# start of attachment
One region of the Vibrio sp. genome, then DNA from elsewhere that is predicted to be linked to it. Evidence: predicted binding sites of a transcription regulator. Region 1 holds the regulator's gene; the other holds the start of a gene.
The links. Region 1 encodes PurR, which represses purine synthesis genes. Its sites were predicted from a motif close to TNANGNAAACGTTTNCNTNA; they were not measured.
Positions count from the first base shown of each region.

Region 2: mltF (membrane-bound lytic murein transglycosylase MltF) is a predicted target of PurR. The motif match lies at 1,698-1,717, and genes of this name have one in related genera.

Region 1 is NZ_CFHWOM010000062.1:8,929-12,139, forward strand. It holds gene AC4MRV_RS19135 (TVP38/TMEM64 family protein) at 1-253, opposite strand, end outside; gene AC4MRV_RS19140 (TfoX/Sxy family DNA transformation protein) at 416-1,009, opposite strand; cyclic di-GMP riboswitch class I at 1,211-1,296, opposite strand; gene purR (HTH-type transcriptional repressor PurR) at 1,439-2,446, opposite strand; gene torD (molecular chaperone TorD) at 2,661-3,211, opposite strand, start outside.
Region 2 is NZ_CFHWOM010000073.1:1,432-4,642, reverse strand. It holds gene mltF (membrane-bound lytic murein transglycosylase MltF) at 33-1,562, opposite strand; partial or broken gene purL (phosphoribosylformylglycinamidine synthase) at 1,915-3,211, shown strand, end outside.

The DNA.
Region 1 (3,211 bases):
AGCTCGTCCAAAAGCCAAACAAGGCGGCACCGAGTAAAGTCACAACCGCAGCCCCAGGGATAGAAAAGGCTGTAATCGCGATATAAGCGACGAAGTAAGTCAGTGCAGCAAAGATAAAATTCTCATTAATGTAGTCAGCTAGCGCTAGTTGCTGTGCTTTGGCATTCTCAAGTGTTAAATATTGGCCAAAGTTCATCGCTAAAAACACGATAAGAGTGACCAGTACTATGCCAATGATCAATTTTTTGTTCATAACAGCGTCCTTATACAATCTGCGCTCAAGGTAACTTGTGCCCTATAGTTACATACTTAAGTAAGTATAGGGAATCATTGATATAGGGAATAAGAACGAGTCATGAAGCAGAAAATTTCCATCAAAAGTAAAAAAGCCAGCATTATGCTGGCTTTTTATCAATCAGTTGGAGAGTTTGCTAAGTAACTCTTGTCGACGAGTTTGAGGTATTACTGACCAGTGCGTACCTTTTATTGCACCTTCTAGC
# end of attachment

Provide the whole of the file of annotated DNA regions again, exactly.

One region of the Vibrio sp. genome, then DNA from elsewhere that is predicted to be linked to it. Evidence: predicted binding sites of a transcription regulator. Region 1 holds the regulator's gene; the other holds the start of a gene.
The links. Region 1 encodes PurR, which represses purine synthesis genes. Its sites were predicted from a motif close to TNANGNAAACGTTTNCNTNA; they were not measured.
Positions count from the first base shown of each region.

Region 2: mltF (membrane-bound lytic murein transglycosylase MltF) is a predicted target of PurR. The motif match lies at 1,698-1,717, and genes of this name have one in related genera.

Region 1 is NZ_CFHWOM010000062.1:8,929-12,139, forward strand. It holds gene AC4MRV_RS19135 (TVP38/TMEM64 family protein) at 1-253, opposite strand, end outside; gene AC4MRV_RS19140 (TfoX/Sxy family DNA transformation protein) at 416-1,009, opposite strand; cyclic di-GMP riboswitch class I at 1,211-1,296, opposite strand; gene purR (HTH-type transcriptional repressor PurR) at 1,439-2,446, opposite strand; gene torD (molecular chaperone TorD) at 2,661-3,211, opposite strand, start outside.
Region 2 is NZ_CFHWOM010000073.1:1,432-4,642, reverse strand. It holds gene mltF (membrane-bound lytic murein transglycosylase MltF) at 33-1,562, opposite strand; partial or broken gene purL (phosphoribosylformylglycinamidine synthase) at 1,915-3,211, shown strand, end outside.

The DNA.
Region 1 (3,211 bases):
AGCTCGTCCAAAAGCCAAACAAGGCGGCACCGAGTAAAGTCACAACCGCAGCCCCAGGGATAGAAAAGGCTGTAATCGCGATATAAGCGACGAAGTAAGTCAGTGCAGCAAAGATAAAATTCTCATTAATGTAGTCAGCTAGCGCTAGTTGCTGTGCTTTGGCATTCTCAAGTGTTAAATATTGGCCAAAGTTCATCGCTAAAAACACGATAAGAGTGACCAGTACTATGCCAATGATCAATTTTTTGTTCATAACAGCGTCCTTATACAATCTGCGCTCAAGGTAACTTGTGCCCTATAGTTACATACTTAAGTAAGTATAGGGAATCATTGATATAGGGAATAAGAACGAGTCATGAAGCAGAAAATTTCCATCAAAAGTAAAAAAGCCAGCATTATGCTGGCTTTTTATCAATCAGTTGGAGAGTTTGCTAAGTAACTCTTGTCGACGAGTTTGAGGTATTACTGACCAGTGCGTACCTTTTATTGCACCTTCTAGC